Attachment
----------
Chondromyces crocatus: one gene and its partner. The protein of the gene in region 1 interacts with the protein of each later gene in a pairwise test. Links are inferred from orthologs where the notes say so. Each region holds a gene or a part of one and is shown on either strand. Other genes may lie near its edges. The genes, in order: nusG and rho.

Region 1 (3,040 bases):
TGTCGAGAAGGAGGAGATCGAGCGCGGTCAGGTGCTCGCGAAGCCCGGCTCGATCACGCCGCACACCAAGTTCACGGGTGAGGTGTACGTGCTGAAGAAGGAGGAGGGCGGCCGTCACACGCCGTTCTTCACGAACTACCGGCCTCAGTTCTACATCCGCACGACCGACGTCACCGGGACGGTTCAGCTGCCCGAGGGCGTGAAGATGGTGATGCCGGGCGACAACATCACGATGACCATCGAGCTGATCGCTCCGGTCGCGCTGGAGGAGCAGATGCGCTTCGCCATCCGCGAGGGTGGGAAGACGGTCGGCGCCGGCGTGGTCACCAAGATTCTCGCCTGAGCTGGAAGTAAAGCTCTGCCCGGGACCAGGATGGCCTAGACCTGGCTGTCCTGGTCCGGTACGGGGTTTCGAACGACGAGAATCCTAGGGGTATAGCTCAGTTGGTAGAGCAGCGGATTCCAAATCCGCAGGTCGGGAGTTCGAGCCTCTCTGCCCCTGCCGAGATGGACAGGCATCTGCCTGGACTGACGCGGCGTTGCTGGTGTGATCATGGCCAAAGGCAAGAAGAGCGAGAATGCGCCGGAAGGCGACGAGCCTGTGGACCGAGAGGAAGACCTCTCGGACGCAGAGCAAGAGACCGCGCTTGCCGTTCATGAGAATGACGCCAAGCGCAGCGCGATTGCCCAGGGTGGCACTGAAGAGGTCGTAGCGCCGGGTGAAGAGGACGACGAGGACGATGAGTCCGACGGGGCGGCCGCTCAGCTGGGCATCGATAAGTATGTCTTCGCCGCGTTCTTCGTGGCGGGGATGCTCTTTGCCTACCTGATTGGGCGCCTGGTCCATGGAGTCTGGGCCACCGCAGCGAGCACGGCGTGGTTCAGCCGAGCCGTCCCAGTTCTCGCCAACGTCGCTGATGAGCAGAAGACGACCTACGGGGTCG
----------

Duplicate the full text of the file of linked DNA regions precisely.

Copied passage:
Chondromyces crocatus: one gene and its partner. The protein of the gene in region 1 interacts with the protein of each later gene in a pairwise test. Links are inferred from orthologs where the notes say so. Each region holds a gene or a part of one and is shown on either strand. Other genes may lie near its edges. The genes, in order: nusG and rho.

Region 1 (3,040 bases):
TGTCGAGAAGGAGGAGATCGAGCGCGGTCAGGTGCTCGCGAAGCCCGGCTCGATCACGCCGCACACCAAGTTCACGGGTGAGGTGTACGTGCTGAAGAAGGAGGAGGGCGGCCGTCACACGCCGTTCTTCACGAACTACCGGCCTCAGTTCTACATCCGCACGACCGACGTCACCGGGACGGTTCAGCTGCCCGAGGGCGTGAAGATGGTGATGCCGGGCGACAACATCACGATGACCATCGAGCTGATCGCTCCGGTCGCGCTGGAGGAGCAGATGCGCTTCGCCATCCGCGAGGGTGGGAAGACGGTCGGCGCCGGCGTGGTCACCAAGATTCTCGCCTGAGCTGGAAGTAAAGCTCTGCCCGGGACCAGGATGGCCTAGACCTGGCTGTCCTGGTCCGGTACGGGGTTTCGAACGACGAGAATCCTAGGGGTATAGCTCAGTTGGTAGAGCAGCGGATTCCAAATCCGCAGGTCGGGAGTTCGAGCCTCTCTGCCCCTGCCGAGATGGACAGGCATCTGCCTGGACTGACGCGGCGTTGCTGGTGTGATCATGGCCAAAGGCAAGAAGAGCGAGAATGCGCCGGAAGGCGACGAGCCTGTGGACCGAGAGGAAGACCTCTCGGACGCAGAGCAAGAGACCGCGCTTGCCGTTCATGAGAATGACGCCAAGCGCAGCGCGATTGCCCAGGGTGGCACTGAAGAGGTCGTAGCGCCGGGTGAAGAGGACGACGAGGACGATGAGTCCGACGGGGCGGCCGCTCAGCTGGGCATCGATAAGTATGTCTTCGCCGCGTTCTTCGTGGCGGGGATGCTCTTTGCCTACCTGATTGGGCGCCTGGTCCATGGAGTCTGGGCCACCGCAGCGAGCACGGCGTGGTTCAGCCGAGCCGTCCCAGTTCTCGCCAACGTCGCTGATGAGCAGAAGACGACCTACGGGGTCG